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Congenital hemihypertrophy Oncogenic potential of the hypertrophic side.

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HeGihypertroph y :
Oncogenic Potential
of the Hypertrophic Side
Tetsuo Furukawa, M D , and Tamiko Shinohara, P h D
Congenital hemihypertrophy is a rare condition, occasionally associated with neoplasms on the affected side
of the body. Investigation of three cases disclosed increased growth rate of cultured skin keratinocytes and
fibroblasts and high skin temperature on the hypertrophic side. These observations suggest the oncogenic
potential of the affected side in the condition.
Furukawa T , Shinohara T: Congenital
hemihypertrophy: oncogenic
potential of the hypertrophic side.
Ann Neurol 10:199-201, 1981
Congenital hemihypertrophy is a rare condition characterized by overgrowth of one side of the body. The
disease is occasionally associated with neoplasms on
the affected side [ l , 3-7, 91. Three patients with this
condition were investigated with regard to the potential for development of neoplasms.
Case Histories
PATIENT 1 . A 32-year-old man had been the product of a
normal pregnancy and delivery. Since infancy the left side
of his body had been slightly hypertrophic. His milestones
were normal. At 18 years he developed fever up to 4 0 T ,
sustained for a few days. His left leg became much longer at
this time, and he noticed that the left knee rested at a
higher position than the right when h e sat on a chair. His
body asymmetry was unchanged thereafter. He was lefthanded, 170 cm tall, and 78 kg in weight. T h e left side of
his body, including the face, was hypertrophic; his left hand
was larger than the right and the left leg was 5.0 cm longer
than the right. Nevus verrucosus systematicus was found
on the left abdomen. His hair was slightly kinky o n the
right but was straight on the left. O n palpation his skin was
warmer o n the left, hypertrophic side compared with the
right. Axillary temperature was 0.2" to 0.4"C higher on the
hypertrophic side. Muscle power was normal bilaterally.
Neurological examination revealed n o abnormality except
for the body asymmetry. Laboratory studies including
From the Departments of Neurology and Human Cytogenerics,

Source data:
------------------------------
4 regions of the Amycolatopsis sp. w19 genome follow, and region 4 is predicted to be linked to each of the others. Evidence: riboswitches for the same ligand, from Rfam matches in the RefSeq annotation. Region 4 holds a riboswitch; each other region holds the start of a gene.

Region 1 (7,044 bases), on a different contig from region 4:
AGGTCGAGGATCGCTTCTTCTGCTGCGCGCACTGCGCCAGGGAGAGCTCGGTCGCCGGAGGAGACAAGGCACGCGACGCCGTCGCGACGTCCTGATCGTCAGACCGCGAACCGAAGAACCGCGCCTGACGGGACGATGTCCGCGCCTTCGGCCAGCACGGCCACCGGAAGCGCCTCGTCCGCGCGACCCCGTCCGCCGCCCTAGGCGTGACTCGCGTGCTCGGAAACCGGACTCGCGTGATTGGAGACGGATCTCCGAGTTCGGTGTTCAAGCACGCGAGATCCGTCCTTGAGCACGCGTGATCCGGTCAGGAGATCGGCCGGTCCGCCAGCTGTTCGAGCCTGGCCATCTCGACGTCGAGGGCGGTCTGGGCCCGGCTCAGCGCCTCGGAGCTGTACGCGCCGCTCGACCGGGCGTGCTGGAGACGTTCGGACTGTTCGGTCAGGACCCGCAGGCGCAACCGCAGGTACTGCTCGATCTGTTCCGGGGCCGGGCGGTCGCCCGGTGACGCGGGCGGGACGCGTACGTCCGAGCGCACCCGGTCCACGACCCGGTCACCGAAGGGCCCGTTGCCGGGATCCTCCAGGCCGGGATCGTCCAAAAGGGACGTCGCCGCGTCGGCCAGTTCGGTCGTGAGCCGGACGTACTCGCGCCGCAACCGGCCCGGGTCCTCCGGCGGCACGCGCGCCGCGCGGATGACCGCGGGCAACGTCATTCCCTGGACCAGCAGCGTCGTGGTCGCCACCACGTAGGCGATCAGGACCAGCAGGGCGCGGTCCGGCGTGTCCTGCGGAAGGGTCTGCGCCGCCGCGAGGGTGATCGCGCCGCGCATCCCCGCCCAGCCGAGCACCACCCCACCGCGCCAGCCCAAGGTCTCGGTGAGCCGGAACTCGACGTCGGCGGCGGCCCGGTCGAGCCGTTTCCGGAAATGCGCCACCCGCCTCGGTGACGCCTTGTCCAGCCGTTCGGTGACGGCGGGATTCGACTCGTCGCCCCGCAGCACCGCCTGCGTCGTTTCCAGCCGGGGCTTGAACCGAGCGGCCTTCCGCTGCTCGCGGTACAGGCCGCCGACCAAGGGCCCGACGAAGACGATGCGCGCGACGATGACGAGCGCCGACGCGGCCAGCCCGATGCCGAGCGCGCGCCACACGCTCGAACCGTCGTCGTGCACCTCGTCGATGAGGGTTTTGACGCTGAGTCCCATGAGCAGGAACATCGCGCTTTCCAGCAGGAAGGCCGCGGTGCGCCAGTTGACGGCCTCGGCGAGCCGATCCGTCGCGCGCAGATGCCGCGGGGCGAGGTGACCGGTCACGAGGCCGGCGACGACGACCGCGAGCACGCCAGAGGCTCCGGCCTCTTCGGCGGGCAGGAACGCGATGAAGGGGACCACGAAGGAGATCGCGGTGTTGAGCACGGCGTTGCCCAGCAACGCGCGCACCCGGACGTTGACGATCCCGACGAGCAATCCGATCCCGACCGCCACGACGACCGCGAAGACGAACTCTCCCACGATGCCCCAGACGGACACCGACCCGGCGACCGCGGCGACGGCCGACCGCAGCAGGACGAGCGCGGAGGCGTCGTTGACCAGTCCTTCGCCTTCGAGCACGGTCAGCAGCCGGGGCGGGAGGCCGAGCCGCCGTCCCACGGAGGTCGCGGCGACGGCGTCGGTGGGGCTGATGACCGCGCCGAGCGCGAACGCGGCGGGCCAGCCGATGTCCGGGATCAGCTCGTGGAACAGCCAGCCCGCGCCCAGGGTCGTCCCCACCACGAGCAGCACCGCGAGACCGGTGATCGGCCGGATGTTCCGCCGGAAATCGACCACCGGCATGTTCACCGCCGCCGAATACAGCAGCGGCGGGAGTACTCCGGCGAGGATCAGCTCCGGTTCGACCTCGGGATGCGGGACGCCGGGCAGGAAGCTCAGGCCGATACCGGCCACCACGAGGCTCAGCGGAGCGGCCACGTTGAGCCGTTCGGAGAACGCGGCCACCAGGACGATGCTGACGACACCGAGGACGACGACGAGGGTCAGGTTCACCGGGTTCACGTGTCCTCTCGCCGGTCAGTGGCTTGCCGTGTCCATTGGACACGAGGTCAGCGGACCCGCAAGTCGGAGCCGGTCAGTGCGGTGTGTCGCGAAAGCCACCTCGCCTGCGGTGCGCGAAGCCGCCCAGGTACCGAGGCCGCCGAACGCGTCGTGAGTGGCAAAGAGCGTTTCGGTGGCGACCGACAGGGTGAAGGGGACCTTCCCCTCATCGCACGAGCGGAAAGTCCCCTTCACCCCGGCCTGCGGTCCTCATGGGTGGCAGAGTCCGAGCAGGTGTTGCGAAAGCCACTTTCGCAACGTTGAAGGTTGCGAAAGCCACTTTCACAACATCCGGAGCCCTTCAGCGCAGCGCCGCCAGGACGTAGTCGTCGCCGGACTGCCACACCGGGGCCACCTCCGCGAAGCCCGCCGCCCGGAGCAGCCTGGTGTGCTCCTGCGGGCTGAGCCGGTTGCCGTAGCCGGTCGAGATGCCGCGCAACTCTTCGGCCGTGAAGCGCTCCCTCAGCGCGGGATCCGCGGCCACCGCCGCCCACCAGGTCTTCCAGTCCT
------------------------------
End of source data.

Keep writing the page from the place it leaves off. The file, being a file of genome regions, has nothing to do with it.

Japan Red Cross Medical Center, Tokyo, Japan.
Received Oct 27, 1980, and in revised form Jan 23, 1981. Accepted for publication Jan 28, 1981.
Address reprint requests to Dr Furukawa, Department of Neurology, Tokyo Medical and Dental University, 1-5-45 Yushima,
Bunkyo-ku, Tokyo 113, Japan.
blood cell counts, serum biochemistry, urinalysis, cerebrospinal fluid, electrocardiogram, and brain CT scan were
within normal limits. Intravenous pyelography revealed a
larger left than right kidney.
PATIENT 2. The right hand and arm of a 31-year-old
woman had been longer than the left since childhood, but
with no motor or sensory disturbance. O n examination the
right side of her body was hypertrophic; her right shoulder,
arm, and hand were longer than the left, and the right thenar and hypothenar muscles were enlarged. Muscle power
was normal, grip power being 34 kg in the right hand and
22 kg in the left. Skin temperature was higher on the right
arm than the left. Neurological examination revealed no
abnormality except for the body asymmetry.
PATIENT 3. A 47-year-old man had noticed since childhood that the right side of his face was hypertrophic. The
condition was not progressive. At age 40 he developed
right occipital headache and ataxia. Vertebral angiography
showed a hemangioblastoma of the right cerebellar hemisphere, which was surgically removed. Ataxia almost disappeared after operation. At that time a chest roentgenogram
revealed a coinlike, 1 x 1 cm shadow in the right middle
lobe. His condition has remained stationary. Details of the
case have been reported [ 5 ] .
Results of Special Studies
Thermograms of Patient 1 are shown in Figure 1.
Skin temperature was diffusely higher on the entire
left side of the body than on the nonhypertrophic
side. No focal concentration was observed. Thermograms of Patient 3 disclosed increased skin temperature on the hypertrophic side of the face [>I.
Skin biopsies were obtained from both elbows and
knees in Patient 1, the elbows in Patient 2, and bilateral preauricular areas in Patient 3. Specimens were
incubated under the same conditions. The culture
medium contained 70% Leibowitz L-15 medium,
10% TC-109, and 20% calf serum at 37°C with a
constant flow of 5% carbon dioxide in air. Growth of
keratinocytes and fibroblasts was observed under
phase-contrast microscopy.
Figure 2 shows cultured skin samples obtained
from the elbows of Patient 1. The specimen from the
left, hypertrophic side developed keratinocytes on
the third day of culture, and on the sixth day abundant keratinocytes were observed. A small group of
keratinocytes was detected on the sixth day in the
right, normal skin. The same phenomenon was observed in skin samples from the knees. In Patients 2
and 3, keratinocytes took 5 to 7 days to appear in
normal skin, while growing keratinocytes were detected as early as the second or third day of culture in
hypertrophic skin. The keratinocytes were followed
by abundant fibroblasts in all samples. Fibroblasts